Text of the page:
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Student-Made E-Books: A Beautiful Way to Demonstrate Learning

Student-Made E-Books: A Beautiful Way to Demonstrate Learning

Related:  Digital StorytellingDigital Literacy lessons/toolsPEDAGOGIEDigital teaching resourceslater

How-To Create an Interactive Word Wall with #ScannableTech An Interactive word wall can transform spaces in your classroom. They provide a way for students to engage with content in an authentic matter and promote a sense of curiosity among your students. As a classroom teacher I used #ScannableTech in many different ways and wrote a book sharing ideas, tips and tricks for using this technology in the classroom. What I love about QR Codes and Augmented Reality are the ways you can use this technology to change an everyday practice in your classroom with a simple scan. A word wall is a staple in most classrooms. From primary grades to high school your vocabulary words for a unit of study are prominently displayed for students to reference.

Source Checker - ABC Education Eyewitnesses These are people who were there and saw something, or are directly affected in some way — e.g. victims or bystanders in a crime or disaster. Expert Opinions Five Apps Students Can Use To Make Podcasts - KQED "I can spend time helping students develop their stories rather than explaining the app," says Amanda Suttle, an English teacher who's using the Anchor app to help her juniors and seniors get their podcasts in shape at Licking Valley High School in Newark, Ohio. So, with several weeks still to go before the contest deadline, here are some of the apps and programs teachers told us they're using. (Of course, we're not endorsing these, we're just sharing what we've heard from many of you). Anchor Developed by Spotify, think of Anchor as a mobile recording studio: With a wi-fi connection, you can record with multiple people in different locations at the same time (as long as they have the app).

The Teacher's Guide to Tech 2020 by Cult of Pedagogy Stop feeling overwhelmed by technology! This handbook makes learning technology simple and FAST by grouping over 350 tech tools into 51 categories, explaining them in clear, simple language, and giving you practical, inspiring ideas for using each tool in and out of the classroom. This guide is an interactive PDF built with tons of navigation links and a clickable table of contents and index that make it super easy to jump back and forth between sections, so you can find what you need fast. For a closer look, watch this Video Introduction.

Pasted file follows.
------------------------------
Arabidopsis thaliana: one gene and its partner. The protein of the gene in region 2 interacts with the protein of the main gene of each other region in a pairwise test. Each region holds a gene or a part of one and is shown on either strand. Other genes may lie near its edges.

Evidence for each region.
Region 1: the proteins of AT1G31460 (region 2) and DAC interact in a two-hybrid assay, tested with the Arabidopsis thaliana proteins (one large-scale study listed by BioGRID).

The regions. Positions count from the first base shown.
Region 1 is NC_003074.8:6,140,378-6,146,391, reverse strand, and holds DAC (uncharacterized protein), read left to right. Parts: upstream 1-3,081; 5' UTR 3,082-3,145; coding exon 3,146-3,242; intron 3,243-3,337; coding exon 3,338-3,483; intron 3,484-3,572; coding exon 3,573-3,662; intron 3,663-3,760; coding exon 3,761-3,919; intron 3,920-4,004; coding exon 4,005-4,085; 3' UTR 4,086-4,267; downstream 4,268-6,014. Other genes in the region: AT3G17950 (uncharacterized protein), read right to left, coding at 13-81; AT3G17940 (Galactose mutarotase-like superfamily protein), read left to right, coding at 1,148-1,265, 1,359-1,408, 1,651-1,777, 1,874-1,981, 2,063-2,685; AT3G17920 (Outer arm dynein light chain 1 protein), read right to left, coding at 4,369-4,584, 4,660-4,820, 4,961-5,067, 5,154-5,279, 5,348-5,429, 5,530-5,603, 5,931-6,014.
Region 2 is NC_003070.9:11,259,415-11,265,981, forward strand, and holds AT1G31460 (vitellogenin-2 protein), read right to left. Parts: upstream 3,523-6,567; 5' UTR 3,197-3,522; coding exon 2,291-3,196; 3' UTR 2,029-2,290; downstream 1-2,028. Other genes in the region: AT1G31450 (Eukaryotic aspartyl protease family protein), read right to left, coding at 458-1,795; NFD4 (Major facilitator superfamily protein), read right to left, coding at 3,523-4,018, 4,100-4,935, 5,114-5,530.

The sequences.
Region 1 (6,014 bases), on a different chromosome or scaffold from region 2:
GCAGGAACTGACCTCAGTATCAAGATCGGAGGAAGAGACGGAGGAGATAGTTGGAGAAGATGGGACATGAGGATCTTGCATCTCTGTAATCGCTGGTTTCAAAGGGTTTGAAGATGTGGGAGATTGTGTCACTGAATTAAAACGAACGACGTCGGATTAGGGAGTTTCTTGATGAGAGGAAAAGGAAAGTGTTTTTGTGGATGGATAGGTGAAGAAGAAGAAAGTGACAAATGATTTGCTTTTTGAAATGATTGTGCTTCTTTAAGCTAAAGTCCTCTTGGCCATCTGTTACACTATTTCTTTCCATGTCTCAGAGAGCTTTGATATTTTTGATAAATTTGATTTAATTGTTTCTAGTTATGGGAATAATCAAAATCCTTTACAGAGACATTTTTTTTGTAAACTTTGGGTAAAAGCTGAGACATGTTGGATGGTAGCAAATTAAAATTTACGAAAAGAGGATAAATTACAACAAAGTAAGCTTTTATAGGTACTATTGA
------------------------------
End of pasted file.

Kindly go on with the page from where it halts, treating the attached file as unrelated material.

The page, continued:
10 Sites Teachers Really Love 10 Sites Teachers Really Love (Sorry Admins) Though it’s the administrators’ job to steer the ship with regards to technology use in school, every teacher has their favorite edtech websites and apps they love to use with their students. After all, teachers are the ones who work most closely with their students and know which technology best meets the specific needs of their class. I’ve heard from many teachers over the years I’ve been writing this blog of new tech tools and their standby favorites. Here’s a list of some of teacher’s most talked about edtech websites and apps that might not yet be on your admins’ radars:

New versions of Research Smarter resource sheets now available! – Information Literacy Website The CILIP Information Literacy Group (ILG) has issued new versions of its Research Smarter resource sheets, which are designed to help secondary school students research effectively and be information literate. The original set of leaflets was produced in early 2016, in collaboration with the TeenTech initiative, but these were largely intended to meet the requirements of the schools that bid for awards in TeenTech’s annual competitions. This new edition has been adapted to make the resource sheets of wider appeal and no longer tied solely to these competitions. The set consists of ten resource sheets, nine of which are each focused on a different aspect of the research process, and on how the effective and discerning use of information forms a crucial part of that process. For instance, the sheets cover areas such as defining research questions; choosing/using search engines; evaluating information; referencing your research; and copyright issues.

19 immersive museum exhibits you can visit from your couch The novel coronavirus has disrupted public life. Experts have called for “social distancing” — the broad, conscious effort to avoid close contact with other people or public places — amid the global novel coronavirus pandemic to limit the transmission of the virus. As communities scale back the size of their gatherings, or stop meeting all together, many museums are temporarily shut down as a precautionary measure. But that doesn’t mean their collections and other online art exhibits can’t be viewed from home. You can rotate a 3D model of the skeleton of a woolly mammoth, or enjoy the ennui on display in Mary Cassatt’s 1878 masterpiece “Little Girl in a Blue Armchair.”(The little girl’s face!

How to add content on the master to avoid moving or deleting it by mistake in... Locking the teacher content. If you want your students to work on your slides, you should work on the master. If you use Google Slides for assignments or if you wish to share your file with other users to work on, but want to prevent students or collaborators to move or delete something by mistake, you can add your “do not touch” content on the master. Prepare your texts and images as you usually add them on the slides. Once you have your content ready, select it all, cut it, go to Slide > Edit Master, right click on the layout, duplicate it and paste what you cut from the slides.

StoryMaker für Power Point Communication 4 All Resources to Support Inclusion This has opened in a separate window - just exit to return to the Literacy page. Comic Book Story Maker: click the image to download